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Prince, P. A.

Prince was born in Three Rivers, Quebec in 1836 and was educated in Ontario. He worked for six years as a millwright for his father. A millwright is a person who designs, builds or repairs grain mills or mill machinery. In 1865, he moved to Chicago, and found work in construction. He later traveled to Wisconsin, following a developing lumber boom, building several lumber mills in the area. He soon was placed in charge of 500 men in his position of manager for the North Western Lumber Company.

At the request of the Eau Claire and Bow River Lumber Company, Prince arrived in Calgary to build and manage a sawmill. In 1886, Prince deepened an already existing channel in order to float logs directly to the sawmill, creating a peninsula. A peninsula is a piece of land that sticks out into the water. Eventually the middle section of the peninsula was destroyed, creating an island. The island is currently a park, and aptly named Prince's Island. He served as manager of the mill from 1885 to 1916.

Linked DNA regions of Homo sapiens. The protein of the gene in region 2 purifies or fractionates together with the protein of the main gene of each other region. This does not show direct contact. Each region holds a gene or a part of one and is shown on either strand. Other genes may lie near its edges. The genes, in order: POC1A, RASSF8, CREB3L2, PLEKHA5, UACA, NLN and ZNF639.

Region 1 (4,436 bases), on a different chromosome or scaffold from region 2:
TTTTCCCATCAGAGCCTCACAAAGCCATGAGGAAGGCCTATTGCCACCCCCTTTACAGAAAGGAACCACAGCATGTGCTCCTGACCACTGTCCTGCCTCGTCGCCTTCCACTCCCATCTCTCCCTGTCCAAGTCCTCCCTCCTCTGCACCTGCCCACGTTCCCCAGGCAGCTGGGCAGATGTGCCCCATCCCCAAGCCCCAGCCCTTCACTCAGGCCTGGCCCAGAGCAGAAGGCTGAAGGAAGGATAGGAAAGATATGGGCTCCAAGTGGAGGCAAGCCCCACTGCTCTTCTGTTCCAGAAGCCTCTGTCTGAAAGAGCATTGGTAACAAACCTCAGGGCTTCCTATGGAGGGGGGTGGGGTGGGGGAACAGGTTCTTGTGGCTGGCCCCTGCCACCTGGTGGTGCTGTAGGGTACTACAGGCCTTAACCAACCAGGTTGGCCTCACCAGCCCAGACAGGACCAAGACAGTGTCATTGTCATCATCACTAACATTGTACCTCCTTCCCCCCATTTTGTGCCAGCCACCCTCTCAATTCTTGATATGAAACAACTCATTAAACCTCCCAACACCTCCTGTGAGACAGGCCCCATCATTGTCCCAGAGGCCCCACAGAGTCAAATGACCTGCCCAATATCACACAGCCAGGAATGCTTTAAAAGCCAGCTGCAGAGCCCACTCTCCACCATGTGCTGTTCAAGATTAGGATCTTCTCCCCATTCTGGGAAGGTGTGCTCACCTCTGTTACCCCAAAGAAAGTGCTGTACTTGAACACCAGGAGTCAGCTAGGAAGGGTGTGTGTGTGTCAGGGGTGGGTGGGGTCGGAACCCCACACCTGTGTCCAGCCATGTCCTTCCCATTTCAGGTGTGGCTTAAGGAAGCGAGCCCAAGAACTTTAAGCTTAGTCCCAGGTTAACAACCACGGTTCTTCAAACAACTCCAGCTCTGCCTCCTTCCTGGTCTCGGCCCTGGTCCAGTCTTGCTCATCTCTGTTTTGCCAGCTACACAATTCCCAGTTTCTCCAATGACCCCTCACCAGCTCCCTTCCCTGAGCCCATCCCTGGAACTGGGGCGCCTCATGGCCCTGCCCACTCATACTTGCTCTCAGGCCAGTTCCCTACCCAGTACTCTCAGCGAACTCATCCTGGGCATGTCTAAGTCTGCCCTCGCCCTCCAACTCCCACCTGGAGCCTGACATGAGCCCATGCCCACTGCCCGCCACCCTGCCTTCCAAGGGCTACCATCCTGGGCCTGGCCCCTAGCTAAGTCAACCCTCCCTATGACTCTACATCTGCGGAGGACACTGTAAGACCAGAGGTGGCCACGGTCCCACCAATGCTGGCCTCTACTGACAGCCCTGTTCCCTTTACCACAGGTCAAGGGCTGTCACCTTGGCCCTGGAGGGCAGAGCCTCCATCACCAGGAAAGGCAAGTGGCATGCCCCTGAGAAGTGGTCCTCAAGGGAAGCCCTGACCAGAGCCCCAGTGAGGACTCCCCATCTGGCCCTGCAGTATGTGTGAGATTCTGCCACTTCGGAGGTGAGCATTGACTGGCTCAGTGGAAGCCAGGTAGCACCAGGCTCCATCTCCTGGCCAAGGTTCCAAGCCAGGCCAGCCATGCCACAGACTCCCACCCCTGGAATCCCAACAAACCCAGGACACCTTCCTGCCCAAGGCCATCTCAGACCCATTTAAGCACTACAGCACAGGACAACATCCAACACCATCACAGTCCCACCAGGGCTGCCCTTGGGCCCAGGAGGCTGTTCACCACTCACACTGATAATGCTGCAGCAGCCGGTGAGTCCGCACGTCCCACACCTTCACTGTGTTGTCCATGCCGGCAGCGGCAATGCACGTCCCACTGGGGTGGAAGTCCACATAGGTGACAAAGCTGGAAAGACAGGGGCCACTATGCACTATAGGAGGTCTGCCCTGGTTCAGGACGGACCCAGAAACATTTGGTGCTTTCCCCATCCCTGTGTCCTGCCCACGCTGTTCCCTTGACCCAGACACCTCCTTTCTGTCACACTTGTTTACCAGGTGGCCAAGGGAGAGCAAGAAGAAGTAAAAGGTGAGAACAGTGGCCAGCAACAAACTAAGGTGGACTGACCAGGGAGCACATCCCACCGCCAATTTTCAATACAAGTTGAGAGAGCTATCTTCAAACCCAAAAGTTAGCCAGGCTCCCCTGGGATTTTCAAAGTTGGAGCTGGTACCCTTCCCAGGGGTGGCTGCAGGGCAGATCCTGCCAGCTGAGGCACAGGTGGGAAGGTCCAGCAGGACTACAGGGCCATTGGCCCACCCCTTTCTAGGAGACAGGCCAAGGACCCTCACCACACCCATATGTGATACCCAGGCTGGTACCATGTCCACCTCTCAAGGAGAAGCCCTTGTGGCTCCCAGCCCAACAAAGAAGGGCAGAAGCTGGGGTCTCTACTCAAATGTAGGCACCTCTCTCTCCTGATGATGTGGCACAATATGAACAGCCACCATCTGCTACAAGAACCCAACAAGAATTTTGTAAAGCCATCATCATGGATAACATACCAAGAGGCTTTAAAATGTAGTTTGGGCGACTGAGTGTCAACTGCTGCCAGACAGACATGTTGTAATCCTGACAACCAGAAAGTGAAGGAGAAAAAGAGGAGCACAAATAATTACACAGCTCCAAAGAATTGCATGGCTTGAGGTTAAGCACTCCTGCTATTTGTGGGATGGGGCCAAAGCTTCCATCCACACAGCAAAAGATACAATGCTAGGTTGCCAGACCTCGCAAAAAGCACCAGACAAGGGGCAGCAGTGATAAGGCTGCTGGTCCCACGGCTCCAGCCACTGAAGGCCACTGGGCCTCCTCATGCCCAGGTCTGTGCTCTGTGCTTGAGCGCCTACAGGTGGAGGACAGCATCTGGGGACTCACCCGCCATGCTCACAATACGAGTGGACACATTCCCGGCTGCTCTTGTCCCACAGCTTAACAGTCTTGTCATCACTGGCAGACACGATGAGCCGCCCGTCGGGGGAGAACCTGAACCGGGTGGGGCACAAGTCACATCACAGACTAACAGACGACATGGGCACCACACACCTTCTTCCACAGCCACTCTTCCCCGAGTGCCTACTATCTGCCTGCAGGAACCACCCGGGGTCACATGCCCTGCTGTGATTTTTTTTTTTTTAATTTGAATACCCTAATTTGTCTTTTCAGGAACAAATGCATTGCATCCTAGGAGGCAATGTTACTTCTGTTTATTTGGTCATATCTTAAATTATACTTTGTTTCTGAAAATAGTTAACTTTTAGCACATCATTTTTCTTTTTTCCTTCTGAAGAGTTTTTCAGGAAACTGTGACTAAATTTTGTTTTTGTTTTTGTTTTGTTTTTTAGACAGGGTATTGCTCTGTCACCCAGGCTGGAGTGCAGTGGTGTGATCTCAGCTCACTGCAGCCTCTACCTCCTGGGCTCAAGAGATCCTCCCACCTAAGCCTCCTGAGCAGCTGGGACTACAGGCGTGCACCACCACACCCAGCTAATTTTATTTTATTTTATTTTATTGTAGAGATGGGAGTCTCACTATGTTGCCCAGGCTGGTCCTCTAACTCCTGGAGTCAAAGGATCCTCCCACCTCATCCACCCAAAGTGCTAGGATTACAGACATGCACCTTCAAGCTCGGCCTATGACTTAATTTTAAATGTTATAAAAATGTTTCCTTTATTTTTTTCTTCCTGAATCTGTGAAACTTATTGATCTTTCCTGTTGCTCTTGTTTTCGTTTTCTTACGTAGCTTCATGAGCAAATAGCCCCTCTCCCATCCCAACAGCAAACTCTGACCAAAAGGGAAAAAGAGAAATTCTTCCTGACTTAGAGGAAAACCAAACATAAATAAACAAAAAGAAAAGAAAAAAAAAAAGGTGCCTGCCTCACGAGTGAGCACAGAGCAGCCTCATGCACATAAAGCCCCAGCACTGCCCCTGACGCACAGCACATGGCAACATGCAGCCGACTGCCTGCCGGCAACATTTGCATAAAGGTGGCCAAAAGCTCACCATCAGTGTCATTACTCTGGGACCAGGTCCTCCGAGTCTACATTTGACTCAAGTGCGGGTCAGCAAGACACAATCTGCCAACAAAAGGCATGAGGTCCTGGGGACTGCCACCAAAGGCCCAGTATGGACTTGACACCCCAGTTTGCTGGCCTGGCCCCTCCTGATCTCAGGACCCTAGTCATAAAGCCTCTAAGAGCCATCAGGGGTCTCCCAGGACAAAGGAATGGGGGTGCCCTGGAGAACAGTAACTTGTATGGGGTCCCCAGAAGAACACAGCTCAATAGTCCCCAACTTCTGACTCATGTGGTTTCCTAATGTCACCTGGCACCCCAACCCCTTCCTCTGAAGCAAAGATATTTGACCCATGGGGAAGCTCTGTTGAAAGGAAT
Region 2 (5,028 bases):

The Eau Claire sawmill was the city's main source of lumber until the First World War, and was in operation until 1945. Calgary became one of the major logging centers of Canada, east of Vancouver. Prince married Marguerite Corogan in 1857, and they had two children. After her death, he married Marie Struelens in 1909, who lived in Calgary until her death. Prince died in 1925.